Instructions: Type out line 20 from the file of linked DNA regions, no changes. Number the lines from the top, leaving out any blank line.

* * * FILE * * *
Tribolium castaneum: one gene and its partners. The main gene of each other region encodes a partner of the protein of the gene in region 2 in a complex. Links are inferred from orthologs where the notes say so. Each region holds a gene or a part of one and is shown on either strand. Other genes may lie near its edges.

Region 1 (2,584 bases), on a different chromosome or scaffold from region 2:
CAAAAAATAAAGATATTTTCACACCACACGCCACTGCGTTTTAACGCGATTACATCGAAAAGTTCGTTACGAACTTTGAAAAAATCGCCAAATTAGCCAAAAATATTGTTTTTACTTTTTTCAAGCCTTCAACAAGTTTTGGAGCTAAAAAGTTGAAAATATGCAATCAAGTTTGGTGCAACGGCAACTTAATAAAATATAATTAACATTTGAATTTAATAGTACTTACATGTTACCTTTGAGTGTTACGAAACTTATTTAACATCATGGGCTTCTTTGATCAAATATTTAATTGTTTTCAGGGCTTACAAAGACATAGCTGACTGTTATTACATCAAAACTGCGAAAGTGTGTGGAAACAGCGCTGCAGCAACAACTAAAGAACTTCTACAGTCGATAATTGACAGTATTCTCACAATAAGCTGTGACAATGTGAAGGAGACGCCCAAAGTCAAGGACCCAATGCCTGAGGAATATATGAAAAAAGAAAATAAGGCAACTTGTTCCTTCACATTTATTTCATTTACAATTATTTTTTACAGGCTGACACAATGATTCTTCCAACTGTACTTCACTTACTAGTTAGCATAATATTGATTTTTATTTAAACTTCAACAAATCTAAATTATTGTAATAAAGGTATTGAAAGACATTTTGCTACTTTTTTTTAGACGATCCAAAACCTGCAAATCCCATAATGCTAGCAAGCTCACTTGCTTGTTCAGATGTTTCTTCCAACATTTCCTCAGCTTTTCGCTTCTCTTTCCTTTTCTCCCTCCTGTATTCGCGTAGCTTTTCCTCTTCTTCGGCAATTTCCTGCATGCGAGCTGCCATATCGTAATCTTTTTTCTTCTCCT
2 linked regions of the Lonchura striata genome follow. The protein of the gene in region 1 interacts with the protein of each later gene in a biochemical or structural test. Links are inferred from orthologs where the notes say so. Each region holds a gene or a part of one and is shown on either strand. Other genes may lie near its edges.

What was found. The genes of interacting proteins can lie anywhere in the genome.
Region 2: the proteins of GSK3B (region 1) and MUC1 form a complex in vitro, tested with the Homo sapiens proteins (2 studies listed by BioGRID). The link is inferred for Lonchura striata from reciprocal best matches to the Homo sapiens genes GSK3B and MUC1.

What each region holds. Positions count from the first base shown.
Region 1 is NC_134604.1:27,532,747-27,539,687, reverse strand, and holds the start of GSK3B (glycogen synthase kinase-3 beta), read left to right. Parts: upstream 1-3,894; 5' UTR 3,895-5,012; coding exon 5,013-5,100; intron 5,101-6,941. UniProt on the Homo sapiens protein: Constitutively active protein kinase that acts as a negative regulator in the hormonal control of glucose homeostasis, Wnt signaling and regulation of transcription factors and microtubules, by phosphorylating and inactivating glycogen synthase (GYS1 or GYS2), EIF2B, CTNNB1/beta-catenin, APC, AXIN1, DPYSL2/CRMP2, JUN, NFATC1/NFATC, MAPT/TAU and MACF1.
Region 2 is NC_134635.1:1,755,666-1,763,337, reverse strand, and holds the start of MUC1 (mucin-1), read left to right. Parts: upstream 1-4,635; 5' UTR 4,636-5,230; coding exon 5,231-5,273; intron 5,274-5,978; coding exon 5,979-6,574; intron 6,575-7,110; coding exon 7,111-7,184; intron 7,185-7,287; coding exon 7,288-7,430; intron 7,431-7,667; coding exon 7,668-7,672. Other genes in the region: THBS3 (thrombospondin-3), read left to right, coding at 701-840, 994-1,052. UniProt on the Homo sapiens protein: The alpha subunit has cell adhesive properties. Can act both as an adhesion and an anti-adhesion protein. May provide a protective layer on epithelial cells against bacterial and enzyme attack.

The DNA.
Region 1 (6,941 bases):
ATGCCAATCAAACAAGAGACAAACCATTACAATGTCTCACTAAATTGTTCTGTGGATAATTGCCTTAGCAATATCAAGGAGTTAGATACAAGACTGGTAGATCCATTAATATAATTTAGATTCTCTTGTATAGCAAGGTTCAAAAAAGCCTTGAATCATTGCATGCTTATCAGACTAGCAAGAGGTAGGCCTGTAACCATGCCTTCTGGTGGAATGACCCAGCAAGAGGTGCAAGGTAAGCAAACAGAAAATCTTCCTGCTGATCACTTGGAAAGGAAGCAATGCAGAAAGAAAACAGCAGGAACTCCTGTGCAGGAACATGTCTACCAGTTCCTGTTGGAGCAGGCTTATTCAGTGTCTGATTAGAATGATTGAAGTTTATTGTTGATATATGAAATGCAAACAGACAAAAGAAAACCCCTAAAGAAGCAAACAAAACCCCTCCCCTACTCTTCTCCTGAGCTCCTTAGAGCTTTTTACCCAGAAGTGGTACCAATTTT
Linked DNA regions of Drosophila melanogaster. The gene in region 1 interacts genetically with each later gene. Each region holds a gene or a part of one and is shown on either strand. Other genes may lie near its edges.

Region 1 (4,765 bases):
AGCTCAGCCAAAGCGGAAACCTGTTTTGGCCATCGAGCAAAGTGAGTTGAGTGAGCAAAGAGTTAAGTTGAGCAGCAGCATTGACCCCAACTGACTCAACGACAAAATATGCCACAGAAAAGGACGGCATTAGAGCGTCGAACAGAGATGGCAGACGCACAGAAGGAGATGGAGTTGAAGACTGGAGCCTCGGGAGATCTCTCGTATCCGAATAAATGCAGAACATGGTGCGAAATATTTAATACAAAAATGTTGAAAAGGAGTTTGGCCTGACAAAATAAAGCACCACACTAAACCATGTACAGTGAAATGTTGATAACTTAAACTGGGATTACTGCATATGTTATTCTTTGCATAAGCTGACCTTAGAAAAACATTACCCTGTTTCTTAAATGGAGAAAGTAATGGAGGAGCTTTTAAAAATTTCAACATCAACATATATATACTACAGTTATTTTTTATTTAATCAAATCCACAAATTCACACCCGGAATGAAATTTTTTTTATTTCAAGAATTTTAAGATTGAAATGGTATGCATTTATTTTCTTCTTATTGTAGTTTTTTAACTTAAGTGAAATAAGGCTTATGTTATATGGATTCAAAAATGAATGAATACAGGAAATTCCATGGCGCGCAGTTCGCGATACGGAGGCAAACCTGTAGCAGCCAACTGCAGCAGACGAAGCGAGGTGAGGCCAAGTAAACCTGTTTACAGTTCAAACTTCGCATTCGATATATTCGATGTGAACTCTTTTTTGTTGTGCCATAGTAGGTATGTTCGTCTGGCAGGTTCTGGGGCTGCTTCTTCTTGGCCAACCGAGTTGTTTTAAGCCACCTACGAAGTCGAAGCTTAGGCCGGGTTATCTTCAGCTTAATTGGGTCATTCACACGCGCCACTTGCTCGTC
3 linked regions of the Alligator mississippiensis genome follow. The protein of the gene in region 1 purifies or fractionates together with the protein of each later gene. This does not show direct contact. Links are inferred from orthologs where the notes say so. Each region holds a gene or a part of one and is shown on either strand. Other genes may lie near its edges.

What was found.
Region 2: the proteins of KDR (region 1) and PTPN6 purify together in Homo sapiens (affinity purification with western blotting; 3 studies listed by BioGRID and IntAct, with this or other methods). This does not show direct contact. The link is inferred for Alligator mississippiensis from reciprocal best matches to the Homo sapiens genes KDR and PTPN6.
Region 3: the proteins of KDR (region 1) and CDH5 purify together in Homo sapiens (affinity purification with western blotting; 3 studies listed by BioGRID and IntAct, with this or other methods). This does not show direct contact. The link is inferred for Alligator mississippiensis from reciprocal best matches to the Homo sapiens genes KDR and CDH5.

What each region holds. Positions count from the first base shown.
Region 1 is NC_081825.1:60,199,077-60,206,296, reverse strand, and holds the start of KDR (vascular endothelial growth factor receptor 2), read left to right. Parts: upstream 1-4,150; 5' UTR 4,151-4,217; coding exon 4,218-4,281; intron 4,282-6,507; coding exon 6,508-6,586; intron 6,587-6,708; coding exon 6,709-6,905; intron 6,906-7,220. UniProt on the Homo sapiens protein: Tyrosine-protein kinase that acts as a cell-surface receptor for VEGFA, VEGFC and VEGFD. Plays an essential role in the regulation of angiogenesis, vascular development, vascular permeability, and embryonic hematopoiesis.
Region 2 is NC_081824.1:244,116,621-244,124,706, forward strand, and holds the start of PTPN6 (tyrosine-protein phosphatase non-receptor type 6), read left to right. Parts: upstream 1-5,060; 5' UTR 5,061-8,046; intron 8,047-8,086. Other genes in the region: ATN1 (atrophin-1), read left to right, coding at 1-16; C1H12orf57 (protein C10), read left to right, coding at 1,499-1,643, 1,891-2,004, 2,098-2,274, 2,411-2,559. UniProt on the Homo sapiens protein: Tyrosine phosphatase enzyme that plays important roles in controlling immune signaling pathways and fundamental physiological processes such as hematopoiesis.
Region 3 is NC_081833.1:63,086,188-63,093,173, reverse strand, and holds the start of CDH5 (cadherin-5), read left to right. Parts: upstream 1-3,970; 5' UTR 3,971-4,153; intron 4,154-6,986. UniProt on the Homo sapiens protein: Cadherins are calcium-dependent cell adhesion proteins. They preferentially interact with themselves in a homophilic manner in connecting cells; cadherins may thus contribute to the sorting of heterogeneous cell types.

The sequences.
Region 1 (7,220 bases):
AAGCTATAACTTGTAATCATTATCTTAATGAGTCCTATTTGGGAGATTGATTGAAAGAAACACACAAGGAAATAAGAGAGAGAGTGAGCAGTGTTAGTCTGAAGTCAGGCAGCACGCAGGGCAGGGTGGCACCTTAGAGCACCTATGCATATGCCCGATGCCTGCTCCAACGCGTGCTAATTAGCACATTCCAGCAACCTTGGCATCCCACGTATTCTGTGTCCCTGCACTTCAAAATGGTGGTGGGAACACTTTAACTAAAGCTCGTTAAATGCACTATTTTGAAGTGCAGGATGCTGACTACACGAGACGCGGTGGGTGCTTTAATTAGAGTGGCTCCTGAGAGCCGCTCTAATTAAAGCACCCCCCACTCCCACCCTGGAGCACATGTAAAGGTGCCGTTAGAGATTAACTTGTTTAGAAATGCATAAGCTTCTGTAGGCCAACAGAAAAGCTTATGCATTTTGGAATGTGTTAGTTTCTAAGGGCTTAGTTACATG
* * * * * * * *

What each region holds. Positions count from the first base shown.